Saturday, 2 January 2010

The brain, reading and language...

This article over at the NY Times got me thinking this evening as I sat comfortably on our couch, stuffed full of homemade tortillas and the last of the bubbly wine from New Years. It started a catalystic process and bought together a few ideas that have been lying around for a while waiting to be a quasi-intelligent blog post around the ideas of reading and language.

Reading, according to the book at the centre of the article in question, is not something our brain was evolved to do, which given the voracity with which the majority of us consume information visually (books, internet, signs, menus...) is quite something. However, it seems that the reason that we do despite this fact is that our brains are nothing if not adaptable little buggers that will have a crack at most anything and rise to any occasion. So much so, it seems that the brains of each successive generation are markedly different to the previous ones - quite something to get your head around if you'll excuse the unintentional pun.

Another thing the book talks about is the arbitrariness (or not) of words. As it says in the article:

"In one of the most interesting chapters, he argues that the shapes we 
use to make written letters mirror the shapes that primates 
use to recognize objects. After all, I could use any arbitrary squiggle 
to encode the sound at the start of “Tree” instead of a T. But actually 
the shapes of written symbols are strikingly similar across many languages.
It turns out that T shapes are important to monkeys, too. 
When a monkey sees a T shape in the world, it is very 
likely to indicate the edge of an object — something the monkey can grab 
and maybe even eat. A particular area of its brain pays special 
attention to those significant shapes. Human brains use the same 
area to process letters. Dehaene makes a compelling case that 
these brain areas have been “recycled” for reading. “We did not 
invent most of our letter shapes,” he writes. “They lay dormant 
in our brains for millions of years, and were merely rediscovered 
when our species invented writing and the alphabet.”

If I haven't completely missed the mark here, and do keep in mind that leftover bubbly already in my system, then it sounds like Dehaene (the author of the book on reading and neurology) is saying that there is some connection between the physical shape of words and their meaning, something which directly contradicts the theory of Saussure who claimed that "the connection between the signifier (the word) and the signified (the concept for which this word stands) is arbitrary."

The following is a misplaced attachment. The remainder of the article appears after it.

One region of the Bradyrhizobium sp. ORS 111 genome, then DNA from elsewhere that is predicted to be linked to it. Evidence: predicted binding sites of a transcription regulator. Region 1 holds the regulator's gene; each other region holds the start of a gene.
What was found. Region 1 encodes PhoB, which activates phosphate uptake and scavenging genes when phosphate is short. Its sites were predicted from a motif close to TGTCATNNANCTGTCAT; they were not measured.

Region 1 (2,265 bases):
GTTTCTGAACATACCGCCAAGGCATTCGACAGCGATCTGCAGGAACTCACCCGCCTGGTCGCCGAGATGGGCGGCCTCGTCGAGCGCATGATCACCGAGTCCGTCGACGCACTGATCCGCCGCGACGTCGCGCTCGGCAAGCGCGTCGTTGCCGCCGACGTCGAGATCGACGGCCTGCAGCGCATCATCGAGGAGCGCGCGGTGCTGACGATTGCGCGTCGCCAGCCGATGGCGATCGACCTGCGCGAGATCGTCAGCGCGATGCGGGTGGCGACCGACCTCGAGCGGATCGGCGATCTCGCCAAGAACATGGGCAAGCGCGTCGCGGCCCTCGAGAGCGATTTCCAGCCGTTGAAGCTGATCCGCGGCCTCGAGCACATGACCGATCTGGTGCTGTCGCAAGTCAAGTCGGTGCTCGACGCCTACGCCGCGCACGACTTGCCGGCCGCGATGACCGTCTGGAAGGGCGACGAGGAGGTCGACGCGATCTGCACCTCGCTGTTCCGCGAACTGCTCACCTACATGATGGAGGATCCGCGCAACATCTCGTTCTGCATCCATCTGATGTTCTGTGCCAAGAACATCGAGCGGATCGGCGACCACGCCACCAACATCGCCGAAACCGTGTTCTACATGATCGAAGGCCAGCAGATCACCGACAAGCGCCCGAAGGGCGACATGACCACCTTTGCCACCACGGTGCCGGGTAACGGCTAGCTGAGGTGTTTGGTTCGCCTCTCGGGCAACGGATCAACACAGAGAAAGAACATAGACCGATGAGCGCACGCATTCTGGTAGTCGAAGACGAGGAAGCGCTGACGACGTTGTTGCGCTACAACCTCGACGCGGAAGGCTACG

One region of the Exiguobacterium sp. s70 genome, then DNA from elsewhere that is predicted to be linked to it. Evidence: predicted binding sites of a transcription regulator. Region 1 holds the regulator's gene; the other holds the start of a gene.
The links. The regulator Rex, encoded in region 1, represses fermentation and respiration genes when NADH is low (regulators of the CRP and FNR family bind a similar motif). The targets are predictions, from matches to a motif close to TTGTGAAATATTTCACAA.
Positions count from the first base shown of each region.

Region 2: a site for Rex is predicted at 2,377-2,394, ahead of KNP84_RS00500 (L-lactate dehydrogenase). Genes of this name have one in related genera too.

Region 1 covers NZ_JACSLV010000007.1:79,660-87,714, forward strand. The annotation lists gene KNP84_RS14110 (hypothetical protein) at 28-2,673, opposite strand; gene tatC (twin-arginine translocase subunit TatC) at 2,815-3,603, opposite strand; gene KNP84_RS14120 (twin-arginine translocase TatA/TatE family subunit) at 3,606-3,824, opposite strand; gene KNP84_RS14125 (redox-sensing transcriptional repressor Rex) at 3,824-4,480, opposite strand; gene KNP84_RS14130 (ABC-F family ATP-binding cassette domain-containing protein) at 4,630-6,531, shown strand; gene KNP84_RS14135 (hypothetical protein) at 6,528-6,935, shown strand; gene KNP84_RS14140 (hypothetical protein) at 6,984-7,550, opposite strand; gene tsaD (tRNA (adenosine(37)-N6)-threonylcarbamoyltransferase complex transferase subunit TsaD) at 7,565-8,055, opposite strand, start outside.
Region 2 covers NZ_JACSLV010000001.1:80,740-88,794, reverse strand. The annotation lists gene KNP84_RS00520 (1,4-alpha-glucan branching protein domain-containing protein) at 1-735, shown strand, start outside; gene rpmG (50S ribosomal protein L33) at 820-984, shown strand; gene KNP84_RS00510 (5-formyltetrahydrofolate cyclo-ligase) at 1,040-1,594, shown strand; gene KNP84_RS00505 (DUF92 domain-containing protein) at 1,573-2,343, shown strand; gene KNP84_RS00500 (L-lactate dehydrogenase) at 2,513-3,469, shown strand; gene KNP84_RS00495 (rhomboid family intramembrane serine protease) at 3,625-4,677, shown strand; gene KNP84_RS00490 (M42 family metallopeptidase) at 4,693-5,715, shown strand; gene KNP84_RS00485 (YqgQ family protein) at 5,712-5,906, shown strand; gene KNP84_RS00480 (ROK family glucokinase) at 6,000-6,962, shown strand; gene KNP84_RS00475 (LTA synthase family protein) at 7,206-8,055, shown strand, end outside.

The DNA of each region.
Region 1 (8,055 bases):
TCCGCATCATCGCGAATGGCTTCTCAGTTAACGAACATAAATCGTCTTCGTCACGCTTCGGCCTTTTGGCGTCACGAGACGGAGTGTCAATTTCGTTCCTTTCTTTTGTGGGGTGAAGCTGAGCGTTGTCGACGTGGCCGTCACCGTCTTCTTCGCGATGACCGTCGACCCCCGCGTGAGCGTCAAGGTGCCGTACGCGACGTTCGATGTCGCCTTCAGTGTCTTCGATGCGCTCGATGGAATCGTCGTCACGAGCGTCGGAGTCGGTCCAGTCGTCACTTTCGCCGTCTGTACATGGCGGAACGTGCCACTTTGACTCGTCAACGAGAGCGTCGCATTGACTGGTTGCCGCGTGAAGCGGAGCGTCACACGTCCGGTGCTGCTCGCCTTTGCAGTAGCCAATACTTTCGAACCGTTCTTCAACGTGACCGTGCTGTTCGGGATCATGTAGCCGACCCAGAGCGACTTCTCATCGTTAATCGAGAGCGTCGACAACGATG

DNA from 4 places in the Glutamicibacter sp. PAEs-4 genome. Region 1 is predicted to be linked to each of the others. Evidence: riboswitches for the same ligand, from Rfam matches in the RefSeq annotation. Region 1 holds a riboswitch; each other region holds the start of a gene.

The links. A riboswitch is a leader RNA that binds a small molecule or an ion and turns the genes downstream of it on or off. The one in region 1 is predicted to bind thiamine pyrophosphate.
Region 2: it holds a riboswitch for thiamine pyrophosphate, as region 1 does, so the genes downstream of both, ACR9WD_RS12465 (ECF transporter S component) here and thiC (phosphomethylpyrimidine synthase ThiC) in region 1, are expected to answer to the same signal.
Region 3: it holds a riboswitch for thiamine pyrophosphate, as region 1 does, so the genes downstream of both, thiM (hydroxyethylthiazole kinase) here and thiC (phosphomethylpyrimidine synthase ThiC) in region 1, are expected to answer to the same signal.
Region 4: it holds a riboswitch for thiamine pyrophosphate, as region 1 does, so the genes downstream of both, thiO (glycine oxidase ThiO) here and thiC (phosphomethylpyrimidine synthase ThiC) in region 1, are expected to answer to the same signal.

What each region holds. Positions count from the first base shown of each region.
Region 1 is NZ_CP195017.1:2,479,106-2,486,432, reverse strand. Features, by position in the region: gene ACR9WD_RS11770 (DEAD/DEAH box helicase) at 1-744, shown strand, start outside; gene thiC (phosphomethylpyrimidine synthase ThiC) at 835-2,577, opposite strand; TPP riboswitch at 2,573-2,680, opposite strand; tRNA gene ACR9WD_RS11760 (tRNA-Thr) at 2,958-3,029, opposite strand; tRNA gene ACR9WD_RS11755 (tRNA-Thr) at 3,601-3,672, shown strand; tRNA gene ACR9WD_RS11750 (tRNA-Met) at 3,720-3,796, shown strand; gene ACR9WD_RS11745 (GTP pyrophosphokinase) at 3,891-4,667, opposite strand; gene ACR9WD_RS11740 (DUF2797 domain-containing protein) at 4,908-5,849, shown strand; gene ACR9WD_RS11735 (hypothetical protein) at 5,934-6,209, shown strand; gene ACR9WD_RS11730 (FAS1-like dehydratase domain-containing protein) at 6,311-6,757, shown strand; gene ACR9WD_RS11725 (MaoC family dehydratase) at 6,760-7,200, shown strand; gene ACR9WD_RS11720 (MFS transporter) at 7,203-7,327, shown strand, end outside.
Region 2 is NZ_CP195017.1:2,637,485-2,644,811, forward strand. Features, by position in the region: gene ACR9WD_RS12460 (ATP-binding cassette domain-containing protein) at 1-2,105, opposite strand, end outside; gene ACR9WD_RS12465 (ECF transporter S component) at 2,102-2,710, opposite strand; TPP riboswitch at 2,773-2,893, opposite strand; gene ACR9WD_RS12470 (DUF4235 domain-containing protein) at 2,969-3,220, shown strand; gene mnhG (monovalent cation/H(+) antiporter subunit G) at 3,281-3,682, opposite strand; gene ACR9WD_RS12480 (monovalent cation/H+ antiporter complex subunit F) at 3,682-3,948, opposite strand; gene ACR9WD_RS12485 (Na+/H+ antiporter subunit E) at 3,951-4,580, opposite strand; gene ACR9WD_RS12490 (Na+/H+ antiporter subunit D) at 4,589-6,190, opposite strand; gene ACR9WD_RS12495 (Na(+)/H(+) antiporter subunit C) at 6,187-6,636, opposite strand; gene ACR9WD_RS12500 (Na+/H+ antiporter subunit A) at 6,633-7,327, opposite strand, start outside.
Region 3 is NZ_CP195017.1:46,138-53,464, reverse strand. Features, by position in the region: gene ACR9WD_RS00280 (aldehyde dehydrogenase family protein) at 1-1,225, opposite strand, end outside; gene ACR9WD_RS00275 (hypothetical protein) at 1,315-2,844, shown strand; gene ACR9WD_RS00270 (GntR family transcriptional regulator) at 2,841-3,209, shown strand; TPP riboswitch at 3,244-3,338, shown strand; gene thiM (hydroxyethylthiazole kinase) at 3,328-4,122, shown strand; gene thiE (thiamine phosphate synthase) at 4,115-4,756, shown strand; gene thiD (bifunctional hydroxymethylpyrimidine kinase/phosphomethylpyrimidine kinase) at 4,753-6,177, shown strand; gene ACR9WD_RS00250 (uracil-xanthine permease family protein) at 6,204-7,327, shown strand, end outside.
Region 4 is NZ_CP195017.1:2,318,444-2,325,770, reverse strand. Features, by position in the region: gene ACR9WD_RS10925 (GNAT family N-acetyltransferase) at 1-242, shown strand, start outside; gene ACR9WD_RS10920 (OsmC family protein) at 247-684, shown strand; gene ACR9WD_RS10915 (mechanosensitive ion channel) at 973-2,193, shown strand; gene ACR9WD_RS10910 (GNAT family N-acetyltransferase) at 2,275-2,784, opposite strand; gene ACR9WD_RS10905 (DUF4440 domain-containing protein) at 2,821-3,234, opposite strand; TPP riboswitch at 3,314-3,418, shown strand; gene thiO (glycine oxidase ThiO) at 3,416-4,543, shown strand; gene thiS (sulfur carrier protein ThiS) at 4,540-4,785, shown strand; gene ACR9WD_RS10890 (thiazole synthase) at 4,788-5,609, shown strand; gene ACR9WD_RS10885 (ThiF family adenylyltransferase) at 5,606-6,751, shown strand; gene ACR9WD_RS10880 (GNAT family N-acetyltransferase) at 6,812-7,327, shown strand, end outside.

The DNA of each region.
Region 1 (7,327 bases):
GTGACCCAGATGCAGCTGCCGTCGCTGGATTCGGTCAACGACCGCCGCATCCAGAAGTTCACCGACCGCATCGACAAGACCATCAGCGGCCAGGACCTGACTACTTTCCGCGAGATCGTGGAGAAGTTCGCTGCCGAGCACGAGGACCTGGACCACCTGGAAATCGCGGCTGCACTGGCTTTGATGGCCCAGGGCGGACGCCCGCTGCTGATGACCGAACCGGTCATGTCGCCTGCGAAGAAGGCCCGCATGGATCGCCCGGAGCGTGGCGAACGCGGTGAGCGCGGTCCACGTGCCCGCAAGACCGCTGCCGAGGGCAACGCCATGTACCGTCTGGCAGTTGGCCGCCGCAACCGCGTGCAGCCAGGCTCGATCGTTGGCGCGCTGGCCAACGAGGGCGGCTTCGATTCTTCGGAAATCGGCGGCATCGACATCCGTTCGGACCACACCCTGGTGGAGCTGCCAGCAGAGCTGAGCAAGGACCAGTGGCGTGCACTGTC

This is where my own jumbled musings come in - before I had the opportunity to make the acquaintance of the Chinese language I would have heartily agreed with Saussure, whom I studied in the first year of my Masters in the dreaded literary theory class. Logically, it seemed there was no more reason that "cat" should signify the fluffy, occasionally demanding domestic creature that goes meow anymore than the word "bleft" should. It just seems that the word cat was chosen and for some reason, stuck. Then I started to learn to read for the second time in my life and found that this theory didn't always necessarily hold true. There  are a few choice examples from written Chinese I'd like to point to:

This first one means middle. A line through the centre of a box - you can see how this means middle.

This one means tree and looks like a tree too!

These two words, separately, mean woods and forrest. The one with 2 trees is woods and the one with 3 trees means forrest (more trees - bigger - forrest). Again - it just makes sense!

Finally, this one means big - imagine a person stretching their arms to describe a fish they caught - "It was thiiiiiiis big!"

There are others of course and in turn, not all chinese words look like their meaning, but enough of them do to make me wonder what Saussure would make of this. It's just a mild curiosity I've been nursing for a wee while and this NY Times article kind of brought it all together for me. Maybe the written language isn't so arbitrary after all? How can it be - we are after all creatures who crave meaning and pattern so language surely must have developed from this desire in some way.

In any case, I think that's about the extent of my linguistic musings for this evening. It's far too large a subject area for me to tackle with any seriousness and I don't claim to be anything but an interested observer - reading a few articles here and there surely doesn't make you an expert. It's fun to speculate though! Any thoughts?


  1. What an interesting thing to explore. The Chinese words do make more sense than ours since they are so close to being drawings.

  2. Hi Lisa! Thanks for the comment :) It's just been something that's been swirling around in my head for a while - nothing wildly coherent but it's an interesting point to ponder!